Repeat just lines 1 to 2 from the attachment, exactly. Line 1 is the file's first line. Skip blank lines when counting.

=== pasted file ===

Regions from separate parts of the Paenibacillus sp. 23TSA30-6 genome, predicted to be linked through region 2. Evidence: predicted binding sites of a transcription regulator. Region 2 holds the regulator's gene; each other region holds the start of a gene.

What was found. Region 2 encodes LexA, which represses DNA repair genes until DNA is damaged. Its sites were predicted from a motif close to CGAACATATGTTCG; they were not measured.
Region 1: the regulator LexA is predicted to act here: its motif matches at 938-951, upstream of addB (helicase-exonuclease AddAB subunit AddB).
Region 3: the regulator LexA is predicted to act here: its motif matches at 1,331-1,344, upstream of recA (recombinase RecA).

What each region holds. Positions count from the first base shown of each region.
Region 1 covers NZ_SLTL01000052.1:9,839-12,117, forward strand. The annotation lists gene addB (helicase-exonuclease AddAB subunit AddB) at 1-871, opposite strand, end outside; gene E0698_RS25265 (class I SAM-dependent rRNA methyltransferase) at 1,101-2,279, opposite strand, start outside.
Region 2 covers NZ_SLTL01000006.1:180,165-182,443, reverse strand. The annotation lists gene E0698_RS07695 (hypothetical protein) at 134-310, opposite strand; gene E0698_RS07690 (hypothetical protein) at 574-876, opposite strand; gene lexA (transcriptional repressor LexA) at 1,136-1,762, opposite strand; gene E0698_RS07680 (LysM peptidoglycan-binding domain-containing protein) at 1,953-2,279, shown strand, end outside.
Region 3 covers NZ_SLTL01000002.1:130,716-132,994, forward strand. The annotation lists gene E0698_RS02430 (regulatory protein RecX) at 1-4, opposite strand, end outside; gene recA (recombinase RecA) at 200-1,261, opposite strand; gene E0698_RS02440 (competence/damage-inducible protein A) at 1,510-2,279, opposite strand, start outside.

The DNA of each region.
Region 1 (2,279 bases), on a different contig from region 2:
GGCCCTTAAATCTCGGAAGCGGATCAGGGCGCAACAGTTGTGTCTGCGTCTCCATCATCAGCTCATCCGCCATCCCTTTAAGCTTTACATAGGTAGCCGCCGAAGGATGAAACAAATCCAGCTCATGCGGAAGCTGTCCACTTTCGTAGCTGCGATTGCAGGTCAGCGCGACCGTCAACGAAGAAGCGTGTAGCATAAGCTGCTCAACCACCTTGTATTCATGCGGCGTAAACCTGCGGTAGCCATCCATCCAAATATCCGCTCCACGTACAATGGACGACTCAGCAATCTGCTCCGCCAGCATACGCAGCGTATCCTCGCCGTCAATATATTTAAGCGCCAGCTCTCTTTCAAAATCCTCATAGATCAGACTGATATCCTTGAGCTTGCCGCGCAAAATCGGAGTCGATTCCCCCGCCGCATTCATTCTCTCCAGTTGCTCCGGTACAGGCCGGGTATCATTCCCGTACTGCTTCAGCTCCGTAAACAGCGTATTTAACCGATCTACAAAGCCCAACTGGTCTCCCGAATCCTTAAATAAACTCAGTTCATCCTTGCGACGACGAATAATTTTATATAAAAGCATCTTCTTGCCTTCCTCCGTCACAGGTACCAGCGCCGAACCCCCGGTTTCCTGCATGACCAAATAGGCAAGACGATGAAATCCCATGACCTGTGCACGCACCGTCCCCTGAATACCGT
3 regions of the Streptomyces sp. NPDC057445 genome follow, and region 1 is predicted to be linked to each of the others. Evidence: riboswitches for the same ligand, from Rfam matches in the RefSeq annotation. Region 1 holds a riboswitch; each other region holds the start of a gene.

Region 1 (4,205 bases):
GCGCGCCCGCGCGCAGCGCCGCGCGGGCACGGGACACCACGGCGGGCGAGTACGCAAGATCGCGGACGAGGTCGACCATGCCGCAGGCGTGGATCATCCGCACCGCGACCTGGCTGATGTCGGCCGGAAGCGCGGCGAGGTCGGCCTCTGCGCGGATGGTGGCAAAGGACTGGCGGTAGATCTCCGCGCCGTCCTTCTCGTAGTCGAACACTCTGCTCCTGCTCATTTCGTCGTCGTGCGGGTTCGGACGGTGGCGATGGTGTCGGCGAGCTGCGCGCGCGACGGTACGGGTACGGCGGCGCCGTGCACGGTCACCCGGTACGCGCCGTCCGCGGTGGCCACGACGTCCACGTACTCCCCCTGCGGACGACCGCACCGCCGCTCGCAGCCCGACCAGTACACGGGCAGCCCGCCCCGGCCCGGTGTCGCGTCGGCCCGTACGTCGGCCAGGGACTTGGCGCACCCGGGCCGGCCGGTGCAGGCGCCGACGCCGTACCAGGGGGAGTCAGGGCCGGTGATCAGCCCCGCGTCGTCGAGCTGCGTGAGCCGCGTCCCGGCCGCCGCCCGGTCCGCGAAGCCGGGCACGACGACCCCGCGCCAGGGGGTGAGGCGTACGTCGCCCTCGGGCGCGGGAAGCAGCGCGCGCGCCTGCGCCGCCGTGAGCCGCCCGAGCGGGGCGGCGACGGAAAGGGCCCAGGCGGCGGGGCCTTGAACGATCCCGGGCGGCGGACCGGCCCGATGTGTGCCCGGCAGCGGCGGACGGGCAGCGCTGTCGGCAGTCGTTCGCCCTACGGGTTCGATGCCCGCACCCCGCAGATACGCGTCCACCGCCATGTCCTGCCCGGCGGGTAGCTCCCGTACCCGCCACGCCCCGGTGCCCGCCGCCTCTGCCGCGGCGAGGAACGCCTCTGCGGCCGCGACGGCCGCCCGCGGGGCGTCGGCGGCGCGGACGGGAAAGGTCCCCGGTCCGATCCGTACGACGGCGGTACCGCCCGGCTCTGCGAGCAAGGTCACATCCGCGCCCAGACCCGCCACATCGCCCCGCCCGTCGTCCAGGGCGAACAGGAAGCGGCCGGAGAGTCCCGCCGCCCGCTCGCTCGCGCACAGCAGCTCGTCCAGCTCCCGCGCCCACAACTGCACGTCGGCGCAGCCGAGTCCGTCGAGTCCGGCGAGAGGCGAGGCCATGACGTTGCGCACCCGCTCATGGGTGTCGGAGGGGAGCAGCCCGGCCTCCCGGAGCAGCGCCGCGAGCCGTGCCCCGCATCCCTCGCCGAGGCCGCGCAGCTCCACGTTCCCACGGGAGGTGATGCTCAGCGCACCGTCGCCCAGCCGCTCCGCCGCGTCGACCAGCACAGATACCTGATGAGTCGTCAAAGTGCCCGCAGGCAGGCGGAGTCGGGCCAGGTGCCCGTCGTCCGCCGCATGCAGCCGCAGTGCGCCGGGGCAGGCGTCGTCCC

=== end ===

Regions from separate parts of the Paenibacillus sp. 23TSA30-6 genome, predicted to be linked through region 2. Evidence: predicted binding sites of a transcription regulator. Region 2 holds the regulator's gene; each other region holds the start of a gene.

What was found. Region 2 encodes LexA, which represses DNA repair genes until DNA is damaged. Its sites were predicted from a motif close to CGAACATATGTTCG; they were not measured.